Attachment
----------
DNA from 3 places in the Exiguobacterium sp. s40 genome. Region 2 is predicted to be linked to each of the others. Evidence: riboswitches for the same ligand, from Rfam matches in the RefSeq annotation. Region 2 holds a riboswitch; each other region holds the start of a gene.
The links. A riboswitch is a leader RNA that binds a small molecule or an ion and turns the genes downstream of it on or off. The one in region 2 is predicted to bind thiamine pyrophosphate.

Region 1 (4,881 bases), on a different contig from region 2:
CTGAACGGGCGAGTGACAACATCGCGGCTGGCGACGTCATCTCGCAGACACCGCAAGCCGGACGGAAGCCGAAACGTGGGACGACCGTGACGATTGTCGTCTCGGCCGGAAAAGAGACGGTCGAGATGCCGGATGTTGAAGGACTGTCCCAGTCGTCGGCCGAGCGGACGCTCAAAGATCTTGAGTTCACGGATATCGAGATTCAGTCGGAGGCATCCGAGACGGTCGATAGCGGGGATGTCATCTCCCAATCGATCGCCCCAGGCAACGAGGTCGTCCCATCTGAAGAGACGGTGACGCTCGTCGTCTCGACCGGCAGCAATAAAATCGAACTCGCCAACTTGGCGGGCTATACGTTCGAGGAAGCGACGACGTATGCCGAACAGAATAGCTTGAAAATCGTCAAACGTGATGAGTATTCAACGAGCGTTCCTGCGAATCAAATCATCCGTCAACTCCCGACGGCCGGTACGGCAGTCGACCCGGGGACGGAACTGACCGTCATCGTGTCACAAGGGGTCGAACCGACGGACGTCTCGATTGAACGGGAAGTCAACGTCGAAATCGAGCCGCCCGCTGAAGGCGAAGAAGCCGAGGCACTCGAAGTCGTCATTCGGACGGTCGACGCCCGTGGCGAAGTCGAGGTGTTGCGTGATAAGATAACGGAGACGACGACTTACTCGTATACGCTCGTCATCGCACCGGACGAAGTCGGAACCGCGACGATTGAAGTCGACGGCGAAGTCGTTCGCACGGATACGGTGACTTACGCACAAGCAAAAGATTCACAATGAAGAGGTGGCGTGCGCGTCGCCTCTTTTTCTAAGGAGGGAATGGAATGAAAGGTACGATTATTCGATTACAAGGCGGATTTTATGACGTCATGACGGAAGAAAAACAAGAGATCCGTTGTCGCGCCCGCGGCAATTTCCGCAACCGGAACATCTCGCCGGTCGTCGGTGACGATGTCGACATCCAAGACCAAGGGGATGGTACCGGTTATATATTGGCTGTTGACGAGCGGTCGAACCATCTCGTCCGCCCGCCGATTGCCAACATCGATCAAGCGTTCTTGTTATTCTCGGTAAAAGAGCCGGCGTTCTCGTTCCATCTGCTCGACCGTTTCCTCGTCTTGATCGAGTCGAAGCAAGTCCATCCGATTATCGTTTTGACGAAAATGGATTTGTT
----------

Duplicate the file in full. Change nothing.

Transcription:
DNA from 3 places in the Exiguobacterium sp. s40 genome. Region 2 is predicted to be linked to each of the others. Evidence: riboswitches for the same ligand, from Rfam matches in the RefSeq annotation. Region 2 holds a riboswitch; each other region holds the start of a gene.
The links. A riboswitch is a leader RNA that binds a small molecule or an ion and turns the genes downstream of it on or off. The one in region 2 is predicted to bind thiamine pyrophosphate.

Region 1 (4,881 bases), on a different contig from region 2:
CTGAACGGGCGAGTGACAACATCGCGGCTGGCGACGTCATCTCGCAGACACCGCAAGCCGGACGGAAGCCGAAACGTGGGACGACCGTGACGATTGTCGTCTCGGCCGGAAAAGAGACGGTCGAGATGCCGGATGTTGAAGGACTGTCCCAGTCGTCGGCCGAGCGGACGCTCAAAGATCTTGAGTTCACGGATATCGAGATTCAGTCGGAGGCATCCGAGACGGTCGATAGCGGGGATGTCATCTCCCAATCGATCGCCCCAGGCAACGAGGTCGTCCCATCTGAAGAGACGGTGACGCTCGTCGTCTCGACCGGCAGCAATAAAATCGAACTCGCCAACTTGGCGGGCTATACGTTCGAGGAAGCGACGACGTATGCCGAACAGAATAGCTTGAAAATCGTCAAACGTGATGAGTATTCAACGAGCGTTCCTGCGAATCAAATCATCCGTCAACTCCCGACGGCCGGTACGGCAGTCGACCCGGGGACGGAACTGACCGTCATCGTGTCACAAGGGGTCGAACCGACGGACGTCTCGATTGAACGGGAAGTCAACGTCGAAATCGAGCCGCCCGCTGAAGGCGAAGAAGCCGAGGCACTCGAAGTCGTCATTCGGACGGTCGACGCCCGTGGCGAAGTCGAGGTGTTGCGTGATAAGATAACGGAGACGACGACTTACTCGTATACGCTCGTCATCGCACCGGACGAAGTCGGAACCGCGACGATTGAAGTCGACGGCGAAGTCGTTCGCACGGATACGGTGACTTACGCACAAGCAAAAGATTCACAATGAAGAGGTGGCGTGCGCGTCGCCTCTTTTTCTAAGGAGGGAATGGAATGAAAGGTACGATTATTCGATTACAAGGCGGATTTTATGACGTCATGACGGAAGAAAAACAAGAGATCCGTTGTCGCGCCCGCGGCAATTTCCGCAACCGGAACATCTCGCCGGTCGTCGGTGACGATGTCGACATCCAAGACCAAGGGGATGGTACCGGTTATATATTGGCTGTTGACGAGCGGTCGAACCATCTCGTCCGCCCGCCGATTGCCAACATCGATCAAGCGTTCTTGTTATTCTCGGTAAAAGAGCCGGCGTTCTCGTTCCATCTGCTCGACCGTTTCCTCGTCTTGATCGAGTCGAAGCAAGTCCATCCGATTATCGTTTTGACGAAAATGGATTTGTT